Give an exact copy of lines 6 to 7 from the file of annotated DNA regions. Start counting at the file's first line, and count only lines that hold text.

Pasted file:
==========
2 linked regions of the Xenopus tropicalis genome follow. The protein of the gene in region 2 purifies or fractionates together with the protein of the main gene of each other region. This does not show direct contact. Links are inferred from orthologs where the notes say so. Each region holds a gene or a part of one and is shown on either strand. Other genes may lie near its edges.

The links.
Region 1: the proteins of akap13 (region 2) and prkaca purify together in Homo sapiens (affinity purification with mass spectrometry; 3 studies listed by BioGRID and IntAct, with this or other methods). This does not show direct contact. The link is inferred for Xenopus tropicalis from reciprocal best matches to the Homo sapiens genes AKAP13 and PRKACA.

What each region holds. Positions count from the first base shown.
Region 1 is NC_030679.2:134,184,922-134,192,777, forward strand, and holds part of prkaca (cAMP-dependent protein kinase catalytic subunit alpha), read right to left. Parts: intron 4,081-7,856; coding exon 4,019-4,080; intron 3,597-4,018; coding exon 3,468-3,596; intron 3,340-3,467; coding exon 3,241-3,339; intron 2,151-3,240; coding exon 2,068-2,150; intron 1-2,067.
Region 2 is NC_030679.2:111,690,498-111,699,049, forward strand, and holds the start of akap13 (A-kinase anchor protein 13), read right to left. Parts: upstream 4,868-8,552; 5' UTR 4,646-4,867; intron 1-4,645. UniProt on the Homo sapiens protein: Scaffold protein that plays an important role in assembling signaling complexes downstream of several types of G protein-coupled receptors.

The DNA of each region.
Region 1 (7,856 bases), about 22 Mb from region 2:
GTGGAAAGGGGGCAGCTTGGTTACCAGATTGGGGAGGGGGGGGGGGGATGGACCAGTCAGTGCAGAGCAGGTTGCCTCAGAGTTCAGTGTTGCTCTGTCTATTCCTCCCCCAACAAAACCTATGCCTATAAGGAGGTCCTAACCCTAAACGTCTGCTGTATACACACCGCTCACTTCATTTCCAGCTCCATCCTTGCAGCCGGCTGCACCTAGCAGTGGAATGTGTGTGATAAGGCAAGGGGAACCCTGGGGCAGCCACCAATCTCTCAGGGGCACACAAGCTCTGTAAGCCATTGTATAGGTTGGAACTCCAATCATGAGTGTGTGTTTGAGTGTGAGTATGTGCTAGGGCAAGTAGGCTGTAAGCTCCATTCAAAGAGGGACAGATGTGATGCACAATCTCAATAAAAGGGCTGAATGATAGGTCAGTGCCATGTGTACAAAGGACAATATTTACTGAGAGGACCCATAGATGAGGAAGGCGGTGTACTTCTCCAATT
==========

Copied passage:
Region 2 is NC_030679.2:111,690,498-111,699,049, forward strand, and holds the start of akap13 (A-kinase anchor protein 13), read right to left. Parts: upstream 4,868-8,552; 5' UTR 4,646-4,867; intron 1-4,645. UniProt on the Homo sapiens protein: Scaffold protein that plays an important role in assembling signaling complexes downstream of several types of G protein-coupled receptors.

The DNA of each region.